Hue, Vietnam — These days Pham Van Duc and his friends are trying their hardest to practice what they learned in their recent swimming lessons. They were trying out their skills in a river in Thua Thien Hue, a central province of Vietnam.
“We are determined to swim strongly so that we can save ourselves and others from drowning in the coming floods,” Duc said. He had attended a course on swimming conducted by some Daughters of Our Lady of Immaculate Conception sisters.
The 12-year-old Buddhist said the memory of his friends’ drowning last November still haunts him. He and his three friends were wiped out by floodwaters while they were catching mice in rice fields. His friends who didn’t know how to swim drowned, and their bodies were found three days later. Luckily Duc was rescued by a boat.
He said his aunt drowned last year while she was rowing to the market and her boat was overturned by swirling currents. During the annual floods that inundate some areas in Central Vietnam from September through November, local people use small bamboo punts to move around and to take students to schools.
Thua Thien Hue province, which is home to lagoons, rivers and lowland areas, recorded 32 cases of drowning in the past three years.
Nguyen Ngoc Hung, head of the provincial Red Cross Society, said at a meeting last December that most students can’t swim, since swimming is an optional exercise in schools that lack swimming facilities or trainers.
Hung said students were taught swimming skills on “paper sheets” since Hue City, the province’s capital, has only one swimming pool.
Drowning is the second most cause of fatal accidents, second only to traffic-related deaths in the Southeast Asian tropical country that launched a campaign against drowning June 16. The Ministry of Labor, Invalids and Social Affairs recorded that on average nine teenagers drown per day. Most of drowning cases happen when children who take baths in rivers and lakes in the summer are washed away by floods.
However, even preventative efforts can be dangerous. Local media reported that last March a sixth grader drowned while he and 100 other classmates were taking swimming lessons from five instructors at a swimming pool in Ho Chi Minh City.
Duc and 22 other teenagers from Hue City and districts of Quang Dien and Huong Tra had a three-week course on swimming skills with the nuns. The course that finished on July 1 aimed to provide skills for children from poor families so they can avoid the risk of drowning.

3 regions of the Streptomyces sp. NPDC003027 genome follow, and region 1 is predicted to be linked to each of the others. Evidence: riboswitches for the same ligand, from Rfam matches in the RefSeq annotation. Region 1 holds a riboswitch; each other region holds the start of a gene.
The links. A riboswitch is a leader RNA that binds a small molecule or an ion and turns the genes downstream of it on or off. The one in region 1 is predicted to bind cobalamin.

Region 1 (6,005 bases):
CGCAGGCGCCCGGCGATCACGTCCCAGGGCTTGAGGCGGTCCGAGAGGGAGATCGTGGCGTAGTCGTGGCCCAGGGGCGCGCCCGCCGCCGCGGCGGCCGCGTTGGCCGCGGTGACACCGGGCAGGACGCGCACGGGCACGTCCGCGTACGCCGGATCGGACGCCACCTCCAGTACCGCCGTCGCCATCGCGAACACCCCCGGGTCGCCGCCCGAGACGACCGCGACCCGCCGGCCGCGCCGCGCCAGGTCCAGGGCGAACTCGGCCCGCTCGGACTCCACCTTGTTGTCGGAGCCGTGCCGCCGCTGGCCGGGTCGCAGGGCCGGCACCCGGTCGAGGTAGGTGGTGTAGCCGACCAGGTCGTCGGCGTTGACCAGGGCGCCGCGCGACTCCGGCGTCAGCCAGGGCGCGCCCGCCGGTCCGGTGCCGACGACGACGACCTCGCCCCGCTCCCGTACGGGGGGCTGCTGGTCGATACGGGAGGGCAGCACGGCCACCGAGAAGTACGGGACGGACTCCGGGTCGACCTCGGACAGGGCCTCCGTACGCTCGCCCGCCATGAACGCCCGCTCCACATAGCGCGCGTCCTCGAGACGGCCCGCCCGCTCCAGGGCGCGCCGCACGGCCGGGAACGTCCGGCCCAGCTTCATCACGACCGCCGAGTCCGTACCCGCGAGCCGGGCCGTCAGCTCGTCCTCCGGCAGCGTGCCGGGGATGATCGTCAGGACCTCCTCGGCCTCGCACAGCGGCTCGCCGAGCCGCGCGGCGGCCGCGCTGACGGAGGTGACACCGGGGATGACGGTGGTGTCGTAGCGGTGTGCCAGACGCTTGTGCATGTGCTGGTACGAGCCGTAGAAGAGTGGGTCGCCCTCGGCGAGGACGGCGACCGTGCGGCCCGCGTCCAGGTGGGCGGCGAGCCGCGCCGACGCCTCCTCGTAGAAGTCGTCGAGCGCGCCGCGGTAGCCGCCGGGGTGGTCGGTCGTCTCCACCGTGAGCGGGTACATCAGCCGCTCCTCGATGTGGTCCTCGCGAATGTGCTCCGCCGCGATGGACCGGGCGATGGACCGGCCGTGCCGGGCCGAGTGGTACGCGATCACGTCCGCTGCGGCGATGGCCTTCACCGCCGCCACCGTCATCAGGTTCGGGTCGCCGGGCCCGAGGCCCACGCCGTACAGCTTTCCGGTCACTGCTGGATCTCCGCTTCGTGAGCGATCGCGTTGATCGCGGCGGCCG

Duc said, “Now I am confident that I can swim across the river by myself.”
Sr. Teresa Nguyen Thi Lan said she invited five swimming instructors to teach swimming lessons to the children in Huong River. “It is important children learn to swim in rivers, which they have free and easy access to,” she added.
She noted it is difficult for those who are able to swim in swimming pools to understand the difference of swimming in rivers.
Even so, local children cannot afford to attend swimming courses held at local pools and costing one million dong (U.S. $47) each, Lan, 54, said while she was teaching a child basic swimming actions.
The sister, who learned how to swim from her grandfather when she was nine years old, said she was heartbroken when she witnessed several cases of children drowning, so, “I try to do something to save people.”
Ten-year-old Le Van Truong said his younger brother lost his life when he took a bath in a river and was washed away by water last year. “My mum suffers from severe depression because his death. But now she looks happy to know that I can swim thanks to this course,” he added.
Another participant Catherine Dinh Thi My Hong said, “I try to practice swimming regularly, and I hope to be a strong swimmer and take part in swimming contests in the future.” In the past she was afraid to get into rivers, she added.
Lan said parents who can swim have no opportunity to teach their own children, as rivers nearby their houses are usually polluted by garbage.
She said before they weren’t able to organize any swimming courses because of a lack of funding. The Nordic Assistant to Vietnam, a Norwegian non-governmental organization that is focused on climate justice, sponsored the course.
She said the trainers have pledged to conduct other swimming courses with her in the summers for local children as way to reduce drowning.
John Nguyen Van Hung, 58, a trainer, said he and three nuns this month are holding first aid courses for local youths from parishes so that they can help save flood victims in coming floods. Simultaneously, local Scouts collect old clothes, food and used items to get money and prepare humanitarian aid for flood victims.
[Joachim Pham is a correspondent for GSR and National Catholic Reporter in Vietnam.]